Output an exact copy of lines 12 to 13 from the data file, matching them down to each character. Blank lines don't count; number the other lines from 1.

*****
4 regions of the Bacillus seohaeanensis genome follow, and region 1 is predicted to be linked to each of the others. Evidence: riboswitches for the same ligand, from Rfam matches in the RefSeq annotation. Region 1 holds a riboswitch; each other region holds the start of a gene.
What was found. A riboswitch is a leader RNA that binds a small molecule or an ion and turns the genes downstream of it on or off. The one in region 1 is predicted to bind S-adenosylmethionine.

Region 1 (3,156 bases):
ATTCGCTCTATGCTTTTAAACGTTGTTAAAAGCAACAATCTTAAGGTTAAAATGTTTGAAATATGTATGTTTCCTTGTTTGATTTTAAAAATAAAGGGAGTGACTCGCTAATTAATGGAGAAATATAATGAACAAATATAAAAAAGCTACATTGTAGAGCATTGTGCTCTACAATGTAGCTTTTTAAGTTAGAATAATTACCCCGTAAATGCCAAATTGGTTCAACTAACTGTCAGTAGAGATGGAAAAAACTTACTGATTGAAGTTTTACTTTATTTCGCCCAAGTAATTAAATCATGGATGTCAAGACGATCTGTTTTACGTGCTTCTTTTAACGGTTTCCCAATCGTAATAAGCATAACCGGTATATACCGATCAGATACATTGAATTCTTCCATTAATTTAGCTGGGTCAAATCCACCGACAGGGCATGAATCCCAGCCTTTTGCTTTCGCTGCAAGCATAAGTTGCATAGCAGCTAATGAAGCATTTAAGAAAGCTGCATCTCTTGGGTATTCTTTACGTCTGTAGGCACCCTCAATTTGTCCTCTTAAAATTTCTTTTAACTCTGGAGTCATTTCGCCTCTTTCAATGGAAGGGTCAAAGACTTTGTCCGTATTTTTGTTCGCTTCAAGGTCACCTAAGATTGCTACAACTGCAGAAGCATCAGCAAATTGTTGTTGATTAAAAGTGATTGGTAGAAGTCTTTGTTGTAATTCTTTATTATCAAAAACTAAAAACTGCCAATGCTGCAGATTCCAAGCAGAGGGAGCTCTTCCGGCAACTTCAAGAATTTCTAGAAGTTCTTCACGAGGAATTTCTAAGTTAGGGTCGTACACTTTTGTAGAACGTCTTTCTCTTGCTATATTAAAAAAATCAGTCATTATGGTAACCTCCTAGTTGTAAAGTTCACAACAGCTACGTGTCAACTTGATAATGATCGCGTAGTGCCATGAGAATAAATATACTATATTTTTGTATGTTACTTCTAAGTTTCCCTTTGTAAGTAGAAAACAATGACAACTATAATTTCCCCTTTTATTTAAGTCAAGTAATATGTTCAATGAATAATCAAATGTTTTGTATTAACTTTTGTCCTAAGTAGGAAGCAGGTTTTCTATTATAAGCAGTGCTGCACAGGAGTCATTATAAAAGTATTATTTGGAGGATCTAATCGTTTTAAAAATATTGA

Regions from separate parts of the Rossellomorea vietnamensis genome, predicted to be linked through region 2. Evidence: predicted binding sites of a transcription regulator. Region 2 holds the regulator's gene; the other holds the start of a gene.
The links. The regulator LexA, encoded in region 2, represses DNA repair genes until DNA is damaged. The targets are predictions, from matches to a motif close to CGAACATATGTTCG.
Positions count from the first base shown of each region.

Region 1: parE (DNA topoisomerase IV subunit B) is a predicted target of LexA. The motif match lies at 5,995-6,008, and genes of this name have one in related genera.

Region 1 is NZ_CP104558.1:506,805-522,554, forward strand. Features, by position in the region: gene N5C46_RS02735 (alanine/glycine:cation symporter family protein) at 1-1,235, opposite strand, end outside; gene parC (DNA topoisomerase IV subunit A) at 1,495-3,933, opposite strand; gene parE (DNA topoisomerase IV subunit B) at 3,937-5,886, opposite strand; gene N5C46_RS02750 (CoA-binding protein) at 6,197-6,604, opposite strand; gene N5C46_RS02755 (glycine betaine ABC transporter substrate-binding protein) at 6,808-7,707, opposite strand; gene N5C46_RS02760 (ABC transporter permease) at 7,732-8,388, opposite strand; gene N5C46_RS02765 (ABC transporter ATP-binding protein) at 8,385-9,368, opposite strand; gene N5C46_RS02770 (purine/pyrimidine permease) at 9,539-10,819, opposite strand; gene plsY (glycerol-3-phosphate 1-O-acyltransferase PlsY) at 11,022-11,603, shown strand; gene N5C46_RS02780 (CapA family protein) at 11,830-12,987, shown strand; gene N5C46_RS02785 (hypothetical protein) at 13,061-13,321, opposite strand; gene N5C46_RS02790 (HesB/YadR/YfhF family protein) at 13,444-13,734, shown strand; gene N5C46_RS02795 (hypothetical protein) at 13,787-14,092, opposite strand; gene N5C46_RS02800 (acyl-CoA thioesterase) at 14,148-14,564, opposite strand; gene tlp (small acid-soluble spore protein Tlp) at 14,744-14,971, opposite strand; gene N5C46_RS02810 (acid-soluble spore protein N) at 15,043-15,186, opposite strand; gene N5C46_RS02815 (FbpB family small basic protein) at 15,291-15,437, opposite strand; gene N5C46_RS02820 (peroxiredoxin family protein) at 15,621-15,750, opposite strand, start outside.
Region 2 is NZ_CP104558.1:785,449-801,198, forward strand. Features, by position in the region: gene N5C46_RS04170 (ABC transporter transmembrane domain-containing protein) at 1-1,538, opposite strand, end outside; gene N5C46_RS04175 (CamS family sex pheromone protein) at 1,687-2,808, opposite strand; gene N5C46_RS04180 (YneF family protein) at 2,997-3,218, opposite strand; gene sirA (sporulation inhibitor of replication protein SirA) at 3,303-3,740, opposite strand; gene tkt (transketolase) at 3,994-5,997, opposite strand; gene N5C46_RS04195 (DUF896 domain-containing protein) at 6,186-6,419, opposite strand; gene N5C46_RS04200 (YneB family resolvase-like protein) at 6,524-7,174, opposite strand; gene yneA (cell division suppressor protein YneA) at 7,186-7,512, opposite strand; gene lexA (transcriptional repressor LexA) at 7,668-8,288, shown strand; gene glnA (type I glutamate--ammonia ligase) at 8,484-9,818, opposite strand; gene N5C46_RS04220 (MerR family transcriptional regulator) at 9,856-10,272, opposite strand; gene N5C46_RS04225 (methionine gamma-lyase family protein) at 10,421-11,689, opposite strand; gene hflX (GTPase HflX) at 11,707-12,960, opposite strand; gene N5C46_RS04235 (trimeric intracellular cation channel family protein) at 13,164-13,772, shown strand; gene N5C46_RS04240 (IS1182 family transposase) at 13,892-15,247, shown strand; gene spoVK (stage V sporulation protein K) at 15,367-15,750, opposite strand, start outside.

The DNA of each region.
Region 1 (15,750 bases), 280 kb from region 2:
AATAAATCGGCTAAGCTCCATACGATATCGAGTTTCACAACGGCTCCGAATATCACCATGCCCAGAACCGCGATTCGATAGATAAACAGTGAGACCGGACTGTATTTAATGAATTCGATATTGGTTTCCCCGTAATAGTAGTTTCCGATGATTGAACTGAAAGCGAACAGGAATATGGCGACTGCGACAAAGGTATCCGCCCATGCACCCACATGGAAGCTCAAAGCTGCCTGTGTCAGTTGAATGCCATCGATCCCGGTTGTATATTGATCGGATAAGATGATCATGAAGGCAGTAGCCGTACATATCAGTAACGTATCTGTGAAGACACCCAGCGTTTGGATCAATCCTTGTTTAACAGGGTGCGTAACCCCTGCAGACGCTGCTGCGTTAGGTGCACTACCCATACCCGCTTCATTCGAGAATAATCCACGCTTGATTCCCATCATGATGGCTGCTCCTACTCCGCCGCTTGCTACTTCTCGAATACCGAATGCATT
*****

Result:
Region 1 (15,750 bases), 280 kb from region 2:
AATAAATCGGCTAAGCTCCATACGATATCGAGTTTCACAACGGCTCCGAATATCACCATGCCCAGAACCGCGATTCGATAGATAAACAGTGAGACCGGACTGTATTTAATGAATTCGATATTGGTTTCCCCGTAATAGTAGTTTCCGATGATTGAACTGAAAGCGAACAGGAATATGGCGACTGCGACAAAGGTATCCGCCCATGCACCCACATGGAAGCTCAAAGCTGCCTGTGTCAGTTGAATGCCATCGATCCCGGTTGTATATTGATCGGATAAGATGATCATGAAGGCAGTAGCCGTACATATCAGTAACGTATCTGTGAAGACACCCAGCGTTTGGATCAATCCTTGTTTAACAGGGTGCGTAACCCCTGCAGACGCTGCTGCGTTAGGTGCACTACCCATACCCGCTTCATTCGAGAATAATCCACGCTTGATTCCCATCATGATGGCTGCTCCTACTCCGCCGCTTGCTACTTCTCGAATACCGAATGCATT